This content is sponsored by
This content was produced by Boston GlobeMedia's
in collaboration with the advertiser. The news and editorial departments of The Boston Globe had no role in
its production or display.
MOST POPULAR ON BOSTONGLOBE.COM
Based on what you've read recently, you might be interested in these stories
| November 12, 2015
Brenda Bond was talking with the manager of a Lowell rooming house in a first floor hallway when she came upon the biggest issue in American law enforcement today: trust in the police.
“She didn’t speak specifically about any one problem she had with the police, but she talked about the perceptions or assumptions officers can make about the people who lived there,” said Bond, who was researching community-police relations. “She didn’t have regular access to police or a good relationship with them, so it creates a divide.”
Bond, a professor and Chair of the Institute for Public Service in Suffolk University’s Sawyer Business School, has spent the last 20 years working closely with the Lowell Police Department examining the relationship between residents and those who serve and protect them.
As she has done repeatedly over the decades, Bond and a graduate student were going door-to-door that hot summer day, getting opinions at street level, working to document the concerns, experiences and perceptions of city residents.
“My work includes capturing community voice and bringing it to the policing conversation,” she said.
The issue of police trust exploded in August 2014 when Michael Brown, 18, an African-American, was shot and killed by a white police officer in Ferguson, Mo. Widespread demonstrations roiled the suburb of St. Louis for weeks and again when a grand jury decided three months later not to indict the officer, Darren Wilson. The deaths of unarmed African-American men in incidents with police in New York City, South Carolina, and Baltimore have followed. The events have sparked high-profile protests in many cities, including Boston.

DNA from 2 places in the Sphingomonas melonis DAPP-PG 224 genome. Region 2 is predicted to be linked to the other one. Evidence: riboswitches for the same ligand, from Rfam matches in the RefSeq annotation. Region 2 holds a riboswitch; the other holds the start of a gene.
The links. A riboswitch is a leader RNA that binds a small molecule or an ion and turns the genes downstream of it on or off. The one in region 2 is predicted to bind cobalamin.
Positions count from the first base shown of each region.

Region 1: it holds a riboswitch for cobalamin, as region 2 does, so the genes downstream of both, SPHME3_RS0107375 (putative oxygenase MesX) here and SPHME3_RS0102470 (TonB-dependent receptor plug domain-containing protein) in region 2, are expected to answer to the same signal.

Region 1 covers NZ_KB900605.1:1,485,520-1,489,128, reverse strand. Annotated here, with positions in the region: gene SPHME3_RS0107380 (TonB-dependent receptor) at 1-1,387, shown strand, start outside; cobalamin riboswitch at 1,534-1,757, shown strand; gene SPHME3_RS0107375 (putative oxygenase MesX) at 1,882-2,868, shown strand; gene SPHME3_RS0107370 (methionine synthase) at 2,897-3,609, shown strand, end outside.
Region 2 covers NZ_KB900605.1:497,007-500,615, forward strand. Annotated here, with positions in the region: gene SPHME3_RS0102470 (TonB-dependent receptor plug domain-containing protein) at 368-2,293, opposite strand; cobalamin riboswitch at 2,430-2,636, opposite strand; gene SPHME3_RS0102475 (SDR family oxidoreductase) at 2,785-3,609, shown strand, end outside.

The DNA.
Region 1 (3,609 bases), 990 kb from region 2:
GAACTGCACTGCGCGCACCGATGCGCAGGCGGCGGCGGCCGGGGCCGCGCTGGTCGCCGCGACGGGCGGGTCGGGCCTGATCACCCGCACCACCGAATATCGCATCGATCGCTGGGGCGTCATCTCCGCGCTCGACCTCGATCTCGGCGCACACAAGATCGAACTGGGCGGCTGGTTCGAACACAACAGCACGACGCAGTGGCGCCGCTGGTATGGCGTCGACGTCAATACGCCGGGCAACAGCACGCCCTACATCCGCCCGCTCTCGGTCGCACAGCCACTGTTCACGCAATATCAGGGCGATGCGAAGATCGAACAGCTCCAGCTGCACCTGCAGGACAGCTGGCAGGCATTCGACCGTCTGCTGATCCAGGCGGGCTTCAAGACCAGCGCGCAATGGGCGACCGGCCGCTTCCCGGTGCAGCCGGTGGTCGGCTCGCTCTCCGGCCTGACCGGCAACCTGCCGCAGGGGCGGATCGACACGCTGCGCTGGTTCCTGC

“The public problem of trust in the police has really manifested itself dramatically since the Ferguson shooting,” said Ed Davis, former Police Commissioner for the City of Boston and former Superintendent of the Lowell Police Department who now does private security consulting.
“Actually, the police business has been working really hard on improving our relationships with the community. But unfortunately, incidents that have been happening over the last year or two have really driven a stake in between the community and the police,” said Davis.
One heavily promoted solution for greater accountability and transparency is police body-worn cameras.
Support has come from the White House to the ACLU to many law enforcement experts. President Obama asked Congress to allocate $75 million for technology and police training. The Department of Justice swiftly allocated the first $20 million in grants.
The American Civil Liberties Union surveyed police departments in America’s 100 largest cities and found that 63 either are currently using body-worn cameras or have plans to, while 30 are not using them. The remaining communities did not respond. Boston Police Commissioner William B. Evans said in September that the BPD will soon begin a pilot program. “It’s gonna happen,” he told WGBH radio.